It’s his children that were the inspiration for the very pinnacle of this record and once again, Rhett enlisted the help of his father, Josh Thompson and Will Bundy. ‘To The Guys That Date My Girls’ is a glance into the future of what’s to come for Rhett and his daughters. Thomas recalls the process of writing that song fondly, “I was in Alabama and I had this idea in my phone, almost like a letter to the guys that are going to date my girls. We wrote this story; that first date when they come to take my daughter out to dinner, what would I say, am I going to have this macho man attitude or am I going to invite them in and have a cup of coffee.” He’s the sweetest guy so we think he’ll probably do the latter! “I loved it so much that I wrote all the lyrics out on a piece of paper and played it that night. I definitely got a few of the words wrong but I’ve never seen grown men cry at one of my concerts before, hugging their daughters. It’s a unique way to talk about how much you love your kids and how much somebody else loves your kids as well.” They’re a bit young to understand the concept now but Rhett hopes when they’re 15 or 16 years old they’re going to look back on that song and really enjoy it.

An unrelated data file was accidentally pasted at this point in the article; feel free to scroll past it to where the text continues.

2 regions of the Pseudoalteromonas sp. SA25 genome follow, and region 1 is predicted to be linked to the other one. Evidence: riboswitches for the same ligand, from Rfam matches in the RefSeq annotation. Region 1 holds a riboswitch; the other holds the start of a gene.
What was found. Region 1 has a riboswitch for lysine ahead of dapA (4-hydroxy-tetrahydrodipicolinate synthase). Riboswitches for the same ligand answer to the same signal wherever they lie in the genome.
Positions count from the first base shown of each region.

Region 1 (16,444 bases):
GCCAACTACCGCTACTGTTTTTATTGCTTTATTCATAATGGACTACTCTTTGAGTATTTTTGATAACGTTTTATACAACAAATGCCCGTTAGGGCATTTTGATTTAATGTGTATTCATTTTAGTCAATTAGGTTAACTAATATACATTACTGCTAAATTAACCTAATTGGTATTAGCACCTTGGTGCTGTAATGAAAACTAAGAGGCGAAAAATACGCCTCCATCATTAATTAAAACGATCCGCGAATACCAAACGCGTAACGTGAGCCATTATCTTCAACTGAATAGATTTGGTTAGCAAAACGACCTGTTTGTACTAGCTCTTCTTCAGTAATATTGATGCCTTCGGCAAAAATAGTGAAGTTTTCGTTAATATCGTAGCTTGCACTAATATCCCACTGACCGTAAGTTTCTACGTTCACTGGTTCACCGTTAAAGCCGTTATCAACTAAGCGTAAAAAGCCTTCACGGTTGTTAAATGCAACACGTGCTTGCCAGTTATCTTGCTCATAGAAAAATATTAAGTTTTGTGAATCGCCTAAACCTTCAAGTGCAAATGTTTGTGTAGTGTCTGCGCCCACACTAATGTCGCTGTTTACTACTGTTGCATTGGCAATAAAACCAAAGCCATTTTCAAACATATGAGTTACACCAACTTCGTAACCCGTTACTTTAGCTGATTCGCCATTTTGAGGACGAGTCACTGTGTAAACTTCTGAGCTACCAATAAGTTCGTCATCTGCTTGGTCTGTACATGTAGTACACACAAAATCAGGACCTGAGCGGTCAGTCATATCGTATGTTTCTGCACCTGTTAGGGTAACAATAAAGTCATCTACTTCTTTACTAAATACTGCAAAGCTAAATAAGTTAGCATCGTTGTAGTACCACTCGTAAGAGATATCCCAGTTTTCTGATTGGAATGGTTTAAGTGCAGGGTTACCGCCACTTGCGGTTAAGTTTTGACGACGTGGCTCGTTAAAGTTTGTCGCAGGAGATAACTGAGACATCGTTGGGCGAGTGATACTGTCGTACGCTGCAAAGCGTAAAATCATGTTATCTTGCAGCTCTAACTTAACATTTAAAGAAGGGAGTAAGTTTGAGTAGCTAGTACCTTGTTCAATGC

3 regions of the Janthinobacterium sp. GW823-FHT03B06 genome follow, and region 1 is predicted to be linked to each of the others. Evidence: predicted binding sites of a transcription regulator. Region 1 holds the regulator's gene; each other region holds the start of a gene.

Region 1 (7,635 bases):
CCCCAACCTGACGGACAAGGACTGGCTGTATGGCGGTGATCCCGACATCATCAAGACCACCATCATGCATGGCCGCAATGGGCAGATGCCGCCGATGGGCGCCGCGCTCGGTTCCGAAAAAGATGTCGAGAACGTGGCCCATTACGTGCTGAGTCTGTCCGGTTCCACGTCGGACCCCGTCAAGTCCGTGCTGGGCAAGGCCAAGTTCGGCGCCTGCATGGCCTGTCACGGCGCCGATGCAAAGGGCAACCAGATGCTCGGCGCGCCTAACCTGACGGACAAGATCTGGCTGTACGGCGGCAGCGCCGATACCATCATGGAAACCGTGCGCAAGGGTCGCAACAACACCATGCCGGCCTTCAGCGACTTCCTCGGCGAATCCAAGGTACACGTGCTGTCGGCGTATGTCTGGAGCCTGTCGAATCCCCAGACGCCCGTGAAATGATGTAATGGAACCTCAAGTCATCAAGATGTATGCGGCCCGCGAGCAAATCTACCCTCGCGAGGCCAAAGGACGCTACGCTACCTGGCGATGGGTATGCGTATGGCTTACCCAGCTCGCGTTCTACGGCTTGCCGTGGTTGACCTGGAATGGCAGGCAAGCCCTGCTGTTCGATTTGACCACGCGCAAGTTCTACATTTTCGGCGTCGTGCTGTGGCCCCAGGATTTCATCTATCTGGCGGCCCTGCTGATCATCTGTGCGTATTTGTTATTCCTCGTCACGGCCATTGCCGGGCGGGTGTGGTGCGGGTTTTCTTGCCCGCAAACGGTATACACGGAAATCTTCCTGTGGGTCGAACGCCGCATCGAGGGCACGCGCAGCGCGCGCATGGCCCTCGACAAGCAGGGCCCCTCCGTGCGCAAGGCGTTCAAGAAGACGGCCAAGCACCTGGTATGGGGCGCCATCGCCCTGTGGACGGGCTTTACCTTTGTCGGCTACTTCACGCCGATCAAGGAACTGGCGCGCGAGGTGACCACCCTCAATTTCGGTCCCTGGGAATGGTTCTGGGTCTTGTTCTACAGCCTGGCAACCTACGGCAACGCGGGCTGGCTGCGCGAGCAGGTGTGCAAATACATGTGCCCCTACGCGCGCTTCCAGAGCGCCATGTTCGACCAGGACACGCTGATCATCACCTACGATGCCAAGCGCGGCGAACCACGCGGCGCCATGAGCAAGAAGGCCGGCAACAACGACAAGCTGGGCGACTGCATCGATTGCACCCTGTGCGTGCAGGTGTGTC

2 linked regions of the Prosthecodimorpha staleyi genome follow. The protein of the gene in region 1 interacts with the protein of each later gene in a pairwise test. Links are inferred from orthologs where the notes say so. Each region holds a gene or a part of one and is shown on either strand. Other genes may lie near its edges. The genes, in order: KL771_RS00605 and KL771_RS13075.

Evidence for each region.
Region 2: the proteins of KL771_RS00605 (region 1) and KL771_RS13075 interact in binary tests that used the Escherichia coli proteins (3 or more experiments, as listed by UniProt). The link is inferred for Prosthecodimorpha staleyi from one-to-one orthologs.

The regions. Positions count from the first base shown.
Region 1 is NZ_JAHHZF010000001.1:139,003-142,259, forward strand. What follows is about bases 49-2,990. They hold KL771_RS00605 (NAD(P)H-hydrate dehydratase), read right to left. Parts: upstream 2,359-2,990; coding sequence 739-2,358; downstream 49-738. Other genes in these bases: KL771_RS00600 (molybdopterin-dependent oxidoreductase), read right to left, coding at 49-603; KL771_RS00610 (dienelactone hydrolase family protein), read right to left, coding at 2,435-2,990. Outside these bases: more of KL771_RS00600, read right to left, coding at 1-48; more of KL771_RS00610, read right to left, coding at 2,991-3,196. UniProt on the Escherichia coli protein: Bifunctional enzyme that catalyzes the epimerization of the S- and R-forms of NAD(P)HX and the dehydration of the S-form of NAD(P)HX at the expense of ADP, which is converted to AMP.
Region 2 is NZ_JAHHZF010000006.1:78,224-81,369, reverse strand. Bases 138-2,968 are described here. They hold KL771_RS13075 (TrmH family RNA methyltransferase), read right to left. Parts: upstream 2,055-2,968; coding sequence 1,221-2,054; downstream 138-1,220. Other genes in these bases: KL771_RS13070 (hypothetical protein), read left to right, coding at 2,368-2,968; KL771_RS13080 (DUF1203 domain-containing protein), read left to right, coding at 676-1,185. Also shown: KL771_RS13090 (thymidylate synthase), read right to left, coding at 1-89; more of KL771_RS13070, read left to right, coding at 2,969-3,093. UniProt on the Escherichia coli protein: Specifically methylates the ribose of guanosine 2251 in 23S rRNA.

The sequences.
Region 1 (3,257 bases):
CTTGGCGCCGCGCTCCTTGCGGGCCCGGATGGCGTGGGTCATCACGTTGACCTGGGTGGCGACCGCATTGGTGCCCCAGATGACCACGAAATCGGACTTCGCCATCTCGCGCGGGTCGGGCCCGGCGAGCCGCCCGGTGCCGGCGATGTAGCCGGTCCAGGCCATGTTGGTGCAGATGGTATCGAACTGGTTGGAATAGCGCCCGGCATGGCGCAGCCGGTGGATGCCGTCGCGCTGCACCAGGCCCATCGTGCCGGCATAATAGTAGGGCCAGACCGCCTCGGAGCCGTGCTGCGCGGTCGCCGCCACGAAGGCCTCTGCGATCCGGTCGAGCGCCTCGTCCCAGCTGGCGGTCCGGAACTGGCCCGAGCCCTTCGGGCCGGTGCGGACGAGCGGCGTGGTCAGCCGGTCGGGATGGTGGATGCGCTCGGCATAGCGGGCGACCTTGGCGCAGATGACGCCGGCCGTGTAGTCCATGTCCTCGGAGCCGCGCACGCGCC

Learning to adapt